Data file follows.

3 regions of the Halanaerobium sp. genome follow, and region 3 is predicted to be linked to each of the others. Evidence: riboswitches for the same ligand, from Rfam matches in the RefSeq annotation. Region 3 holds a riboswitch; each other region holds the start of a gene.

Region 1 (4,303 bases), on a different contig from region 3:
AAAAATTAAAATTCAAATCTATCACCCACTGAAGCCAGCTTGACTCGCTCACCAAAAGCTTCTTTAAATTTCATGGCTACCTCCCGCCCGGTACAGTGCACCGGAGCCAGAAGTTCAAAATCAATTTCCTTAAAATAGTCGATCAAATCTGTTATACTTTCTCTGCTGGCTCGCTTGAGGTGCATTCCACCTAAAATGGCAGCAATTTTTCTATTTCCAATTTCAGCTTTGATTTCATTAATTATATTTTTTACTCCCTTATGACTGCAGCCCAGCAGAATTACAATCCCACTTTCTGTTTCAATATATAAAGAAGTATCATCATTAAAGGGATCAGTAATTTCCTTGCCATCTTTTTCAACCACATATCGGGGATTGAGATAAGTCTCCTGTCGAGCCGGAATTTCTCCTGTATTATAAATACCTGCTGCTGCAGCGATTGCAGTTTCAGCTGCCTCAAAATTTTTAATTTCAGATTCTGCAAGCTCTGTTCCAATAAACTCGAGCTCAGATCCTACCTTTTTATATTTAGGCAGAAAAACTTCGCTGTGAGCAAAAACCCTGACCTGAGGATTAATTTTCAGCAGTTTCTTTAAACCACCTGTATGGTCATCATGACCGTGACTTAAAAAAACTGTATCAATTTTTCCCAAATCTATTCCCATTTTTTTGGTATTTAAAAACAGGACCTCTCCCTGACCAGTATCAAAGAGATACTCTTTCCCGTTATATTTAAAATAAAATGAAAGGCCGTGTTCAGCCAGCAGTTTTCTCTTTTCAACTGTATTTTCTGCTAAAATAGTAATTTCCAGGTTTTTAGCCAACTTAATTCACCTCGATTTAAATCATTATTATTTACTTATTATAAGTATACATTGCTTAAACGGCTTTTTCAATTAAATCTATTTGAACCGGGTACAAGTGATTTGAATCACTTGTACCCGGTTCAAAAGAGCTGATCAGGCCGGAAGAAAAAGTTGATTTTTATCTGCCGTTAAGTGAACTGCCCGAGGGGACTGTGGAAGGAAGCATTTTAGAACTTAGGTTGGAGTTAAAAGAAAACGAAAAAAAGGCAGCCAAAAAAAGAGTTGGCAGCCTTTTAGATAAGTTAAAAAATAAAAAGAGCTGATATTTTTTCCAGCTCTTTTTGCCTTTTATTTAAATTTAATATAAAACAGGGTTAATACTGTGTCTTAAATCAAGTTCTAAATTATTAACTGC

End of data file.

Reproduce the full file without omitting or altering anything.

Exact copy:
3 regions of the Halanaerobium sp. genome follow, and region 3 is predicted to be linked to each of the others. Evidence: riboswitches for the same ligand, from Rfam matches in the RefSeq annotation. Region 3 holds a riboswitch; each other region holds the start of a gene.

Region 1 (4,303 bases), on a different contig from region 3:
AAAAATTAAAATTCAAATCTATCACCCACTGAAGCCAGCTTGACTCGCTCACCAAAAGCTTCTTTAAATTTCATGGCTACCTCCCGCCCGGTACAGTGCACCGGAGCCAGAAGTTCAAAATCAATTTCCTTAAAATAGTCGATCAAATCTGTTATACTTTCTCTGCTGGCTCGCTTGAGGTGCATTCCACCTAAAATGGCAGCAATTTTTCTATTTCCAATTTCAGCTTTGATTTCATTAATTATATTTTTTACTCCCTTATGACTGCAGCCCAGCAGAATTACAATCCCACTTTCTGTTTCAATATATAAAGAAGTATCATCATTAAAGGGATCAGTAATTTCCTTGCCATCTTTTTCAACCACATATCGGGGATTGAGATAAGTCTCCTGTCGAGCCGGAATTTCTCCTGTATTATAAATACCTGCTGCTGCAGCGATTGCAGTTTCAGCTGCCTCAAAATTTTTAATTTCAGATTCTGCAAGCTCTGTTCCAATAAACTCGAGCTCAGATCCTACCTTTTTATATTTAGGCAGAAAAACTTCGCTGTGAGCAAAAACCCTGACCTGAGGATTAATTTTCAGCAGTTTCTTTAAACCACCTGTATGGTCATCATGACCGTGACTTAAAAAAACTGTATCAATTTTTCCCAAATCTATTCCCATTTTTTTGGTATTTAAAAACAGGACCTCTCCCTGACCAGTATCAAAGAGATACTCTTTCCCGTTATATTTAAAATAAAATGAAAGGCCGTGTTCAGCCAGCAGTTTTCTCTTTTCAACTGTATTTTCTGCTAAAATAGTAATTTCCAGGTTTTTAGCCAACTTAATTCACCTCGATTTAAATCATTATTATTTACTTATTATAAGTATACATTGCTTAAACGGCTTTTTCAATTAAATCTATTTGAACCGGGTACAAGTGATTTGAATCACTTGTACCCGGTTCAAAAGAGCTGATCAGGCCGGAAGAAAAAGTTGATTTTTATCTGCCGTTAAGTGAACTGCCCGAGGGGACTGTGGAAGGAAGCATTTTAGAACTTAGGTTGGAGTTAAAAGAAAACGAAAAAAAGGCAGCCAAAAAAAGAGTTGGCAGCCTTTTAGATAAGTTAAAAAATAAAAAGAGCTGATATTTTTTCCAGCTCTTTTTGCCTTTTATTTAAATTTAATATAAAACAGGGTTAATACTGTGTCTTAAATCAAGTTCTAAATTATTAACTGC